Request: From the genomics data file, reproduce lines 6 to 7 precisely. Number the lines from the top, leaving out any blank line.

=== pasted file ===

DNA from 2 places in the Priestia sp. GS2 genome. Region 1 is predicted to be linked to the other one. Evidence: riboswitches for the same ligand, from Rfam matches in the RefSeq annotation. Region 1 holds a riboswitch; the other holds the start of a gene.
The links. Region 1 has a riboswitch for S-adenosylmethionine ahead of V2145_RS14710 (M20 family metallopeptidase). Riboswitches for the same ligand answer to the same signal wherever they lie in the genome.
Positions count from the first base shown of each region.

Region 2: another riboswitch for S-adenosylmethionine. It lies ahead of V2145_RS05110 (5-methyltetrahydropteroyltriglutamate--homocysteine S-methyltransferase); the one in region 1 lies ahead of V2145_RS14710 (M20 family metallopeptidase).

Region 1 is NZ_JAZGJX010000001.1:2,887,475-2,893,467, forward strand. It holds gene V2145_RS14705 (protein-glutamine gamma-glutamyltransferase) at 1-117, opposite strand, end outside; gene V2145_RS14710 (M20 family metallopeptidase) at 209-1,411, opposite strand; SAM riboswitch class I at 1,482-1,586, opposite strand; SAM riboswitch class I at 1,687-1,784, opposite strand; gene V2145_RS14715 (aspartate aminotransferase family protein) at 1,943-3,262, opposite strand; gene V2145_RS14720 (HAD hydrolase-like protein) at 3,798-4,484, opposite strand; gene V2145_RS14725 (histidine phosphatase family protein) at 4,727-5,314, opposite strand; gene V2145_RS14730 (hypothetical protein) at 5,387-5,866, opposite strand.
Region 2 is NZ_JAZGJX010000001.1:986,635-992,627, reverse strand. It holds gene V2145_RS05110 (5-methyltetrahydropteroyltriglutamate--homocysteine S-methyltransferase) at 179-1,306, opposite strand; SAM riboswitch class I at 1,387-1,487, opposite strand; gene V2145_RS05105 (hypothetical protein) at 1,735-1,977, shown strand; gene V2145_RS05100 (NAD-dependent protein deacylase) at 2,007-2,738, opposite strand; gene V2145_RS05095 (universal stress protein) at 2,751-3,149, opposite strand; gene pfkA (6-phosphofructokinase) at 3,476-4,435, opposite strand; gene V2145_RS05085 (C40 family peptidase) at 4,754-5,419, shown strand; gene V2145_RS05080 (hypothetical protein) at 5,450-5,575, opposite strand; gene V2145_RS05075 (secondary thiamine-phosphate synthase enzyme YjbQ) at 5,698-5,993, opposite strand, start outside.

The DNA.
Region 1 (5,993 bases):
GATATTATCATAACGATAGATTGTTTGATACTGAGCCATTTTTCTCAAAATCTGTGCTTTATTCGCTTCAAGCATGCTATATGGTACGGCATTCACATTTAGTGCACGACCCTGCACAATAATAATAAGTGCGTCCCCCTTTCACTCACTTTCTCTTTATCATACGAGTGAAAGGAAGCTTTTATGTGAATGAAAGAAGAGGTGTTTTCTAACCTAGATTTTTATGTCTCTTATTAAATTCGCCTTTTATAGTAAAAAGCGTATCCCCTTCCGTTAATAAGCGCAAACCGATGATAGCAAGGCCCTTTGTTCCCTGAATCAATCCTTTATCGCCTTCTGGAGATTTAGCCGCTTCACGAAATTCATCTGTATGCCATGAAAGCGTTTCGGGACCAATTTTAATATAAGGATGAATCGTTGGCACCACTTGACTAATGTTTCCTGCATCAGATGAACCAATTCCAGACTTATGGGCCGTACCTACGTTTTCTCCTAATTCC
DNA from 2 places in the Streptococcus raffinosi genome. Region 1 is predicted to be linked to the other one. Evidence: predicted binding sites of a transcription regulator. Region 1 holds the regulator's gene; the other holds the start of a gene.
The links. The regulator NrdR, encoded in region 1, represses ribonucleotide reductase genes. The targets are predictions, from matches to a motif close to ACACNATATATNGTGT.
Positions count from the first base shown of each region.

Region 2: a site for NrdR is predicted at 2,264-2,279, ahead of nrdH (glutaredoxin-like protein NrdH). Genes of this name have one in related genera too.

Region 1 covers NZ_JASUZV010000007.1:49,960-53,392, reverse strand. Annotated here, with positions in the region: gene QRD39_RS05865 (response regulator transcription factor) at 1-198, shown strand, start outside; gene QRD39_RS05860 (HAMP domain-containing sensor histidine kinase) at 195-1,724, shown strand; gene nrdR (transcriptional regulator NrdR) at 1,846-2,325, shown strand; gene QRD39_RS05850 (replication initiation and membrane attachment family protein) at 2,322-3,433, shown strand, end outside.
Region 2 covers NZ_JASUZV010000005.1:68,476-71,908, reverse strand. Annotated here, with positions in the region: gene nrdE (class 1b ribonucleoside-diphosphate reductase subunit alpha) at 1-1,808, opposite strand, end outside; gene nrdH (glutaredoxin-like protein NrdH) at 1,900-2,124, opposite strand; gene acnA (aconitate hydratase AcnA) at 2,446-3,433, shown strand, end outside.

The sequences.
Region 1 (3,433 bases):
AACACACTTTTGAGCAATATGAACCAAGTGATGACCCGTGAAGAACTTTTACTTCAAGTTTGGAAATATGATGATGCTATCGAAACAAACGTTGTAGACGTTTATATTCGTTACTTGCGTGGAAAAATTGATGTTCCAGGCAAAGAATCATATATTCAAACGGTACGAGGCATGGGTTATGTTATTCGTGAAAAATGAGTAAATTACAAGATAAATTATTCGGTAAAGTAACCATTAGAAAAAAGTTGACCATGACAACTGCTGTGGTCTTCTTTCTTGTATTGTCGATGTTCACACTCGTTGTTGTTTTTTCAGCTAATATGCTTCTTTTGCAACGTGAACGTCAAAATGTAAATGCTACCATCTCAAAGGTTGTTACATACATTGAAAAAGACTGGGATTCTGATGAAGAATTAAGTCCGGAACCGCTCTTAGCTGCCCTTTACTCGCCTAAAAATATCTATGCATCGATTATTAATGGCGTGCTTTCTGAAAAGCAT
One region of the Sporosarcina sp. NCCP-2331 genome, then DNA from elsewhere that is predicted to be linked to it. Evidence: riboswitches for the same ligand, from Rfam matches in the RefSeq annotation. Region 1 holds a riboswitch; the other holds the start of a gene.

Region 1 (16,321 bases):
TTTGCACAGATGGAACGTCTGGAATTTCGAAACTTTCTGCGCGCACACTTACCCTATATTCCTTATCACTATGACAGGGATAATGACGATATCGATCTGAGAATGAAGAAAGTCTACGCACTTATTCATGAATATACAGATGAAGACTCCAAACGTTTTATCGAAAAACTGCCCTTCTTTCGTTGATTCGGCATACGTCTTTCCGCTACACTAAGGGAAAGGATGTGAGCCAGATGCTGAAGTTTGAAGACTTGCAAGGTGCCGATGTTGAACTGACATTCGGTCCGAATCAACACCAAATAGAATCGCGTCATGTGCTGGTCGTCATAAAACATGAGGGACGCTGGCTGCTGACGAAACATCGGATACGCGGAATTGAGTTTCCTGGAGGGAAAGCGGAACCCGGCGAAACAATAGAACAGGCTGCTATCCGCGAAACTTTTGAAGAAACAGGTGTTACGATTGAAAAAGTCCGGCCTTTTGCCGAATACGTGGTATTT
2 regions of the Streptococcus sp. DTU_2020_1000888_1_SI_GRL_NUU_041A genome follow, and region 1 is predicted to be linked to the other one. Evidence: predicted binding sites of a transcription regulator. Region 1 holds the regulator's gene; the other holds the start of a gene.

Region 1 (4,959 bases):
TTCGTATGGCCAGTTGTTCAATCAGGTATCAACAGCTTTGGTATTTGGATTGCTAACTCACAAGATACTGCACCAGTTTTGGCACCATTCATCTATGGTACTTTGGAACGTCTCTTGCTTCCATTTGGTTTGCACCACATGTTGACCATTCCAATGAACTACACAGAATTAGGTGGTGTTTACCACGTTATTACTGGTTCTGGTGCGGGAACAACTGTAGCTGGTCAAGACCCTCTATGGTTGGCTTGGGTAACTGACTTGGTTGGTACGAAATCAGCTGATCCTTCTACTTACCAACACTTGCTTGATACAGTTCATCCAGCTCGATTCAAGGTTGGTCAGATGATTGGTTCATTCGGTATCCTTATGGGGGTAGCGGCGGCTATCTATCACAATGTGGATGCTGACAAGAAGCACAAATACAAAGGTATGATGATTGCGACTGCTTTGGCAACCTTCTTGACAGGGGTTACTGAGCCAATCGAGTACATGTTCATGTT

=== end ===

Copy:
Region 2 is NZ_JAZGJX010000001.1:986,635-992,627, reverse strand. It holds gene V2145_RS05110 (5-methyltetrahydropteroyltriglutamate--homocysteine S-methyltransferase) at 179-1,306, opposite strand; SAM riboswitch class I at 1,387-1,487, opposite strand; gene V2145_RS05105 (hypothetical protein) at 1,735-1,977, shown strand; gene V2145_RS05100 (NAD-dependent protein deacylase) at 2,007-2,738, opposite strand; gene V2145_RS05095 (universal stress protein) at 2,751-3,149, opposite strand; gene pfkA (6-phosphofructokinase) at 3,476-4,435, opposite strand; gene V2145_RS05085 (C40 family peptidase) at 4,754-5,419, shown strand; gene V2145_RS05080 (hypothetical protein) at 5,450-5,575, opposite strand; gene V2145_RS05075 (secondary thiamine-phosphate synthase enzyme YjbQ) at 5,698-5,993, opposite strand, start outside.

The DNA.